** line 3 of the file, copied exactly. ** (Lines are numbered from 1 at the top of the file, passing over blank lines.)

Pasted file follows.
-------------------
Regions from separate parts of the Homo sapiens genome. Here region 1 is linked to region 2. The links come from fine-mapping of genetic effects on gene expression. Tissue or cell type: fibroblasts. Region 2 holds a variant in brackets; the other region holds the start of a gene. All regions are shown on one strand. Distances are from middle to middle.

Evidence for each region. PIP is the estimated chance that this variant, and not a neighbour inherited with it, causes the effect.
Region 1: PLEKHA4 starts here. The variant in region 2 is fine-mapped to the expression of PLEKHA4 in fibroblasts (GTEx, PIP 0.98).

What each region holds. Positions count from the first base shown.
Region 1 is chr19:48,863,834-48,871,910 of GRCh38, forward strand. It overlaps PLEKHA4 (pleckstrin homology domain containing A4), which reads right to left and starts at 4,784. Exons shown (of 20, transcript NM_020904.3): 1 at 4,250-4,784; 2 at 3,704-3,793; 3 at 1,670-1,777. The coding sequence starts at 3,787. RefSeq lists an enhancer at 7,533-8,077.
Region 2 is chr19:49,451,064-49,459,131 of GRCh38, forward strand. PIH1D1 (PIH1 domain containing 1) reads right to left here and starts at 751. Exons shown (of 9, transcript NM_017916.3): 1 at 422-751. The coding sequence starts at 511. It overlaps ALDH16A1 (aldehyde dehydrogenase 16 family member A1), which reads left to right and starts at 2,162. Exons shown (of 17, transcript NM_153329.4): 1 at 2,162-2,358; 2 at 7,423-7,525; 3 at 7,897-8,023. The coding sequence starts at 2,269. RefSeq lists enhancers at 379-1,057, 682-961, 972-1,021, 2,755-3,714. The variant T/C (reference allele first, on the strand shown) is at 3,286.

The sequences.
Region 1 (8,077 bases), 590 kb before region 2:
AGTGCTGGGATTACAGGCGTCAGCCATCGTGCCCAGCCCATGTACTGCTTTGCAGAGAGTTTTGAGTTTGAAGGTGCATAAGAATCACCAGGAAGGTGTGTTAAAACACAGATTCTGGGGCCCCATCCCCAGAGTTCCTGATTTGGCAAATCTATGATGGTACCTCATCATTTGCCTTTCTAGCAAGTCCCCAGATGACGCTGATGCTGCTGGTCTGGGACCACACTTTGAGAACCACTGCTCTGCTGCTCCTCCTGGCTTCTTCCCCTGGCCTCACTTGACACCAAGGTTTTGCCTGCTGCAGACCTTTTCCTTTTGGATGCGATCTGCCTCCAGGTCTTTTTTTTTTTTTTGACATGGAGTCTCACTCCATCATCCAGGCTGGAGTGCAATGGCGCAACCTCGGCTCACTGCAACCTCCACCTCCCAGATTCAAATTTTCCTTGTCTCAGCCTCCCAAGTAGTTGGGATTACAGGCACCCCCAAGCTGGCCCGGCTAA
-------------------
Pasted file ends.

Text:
Region 1: PLEKHA4 starts here. The variant in region 2 is fine-mapped to the expression of PLEKHA4 in fibroblasts (GTEx, PIP 0.98).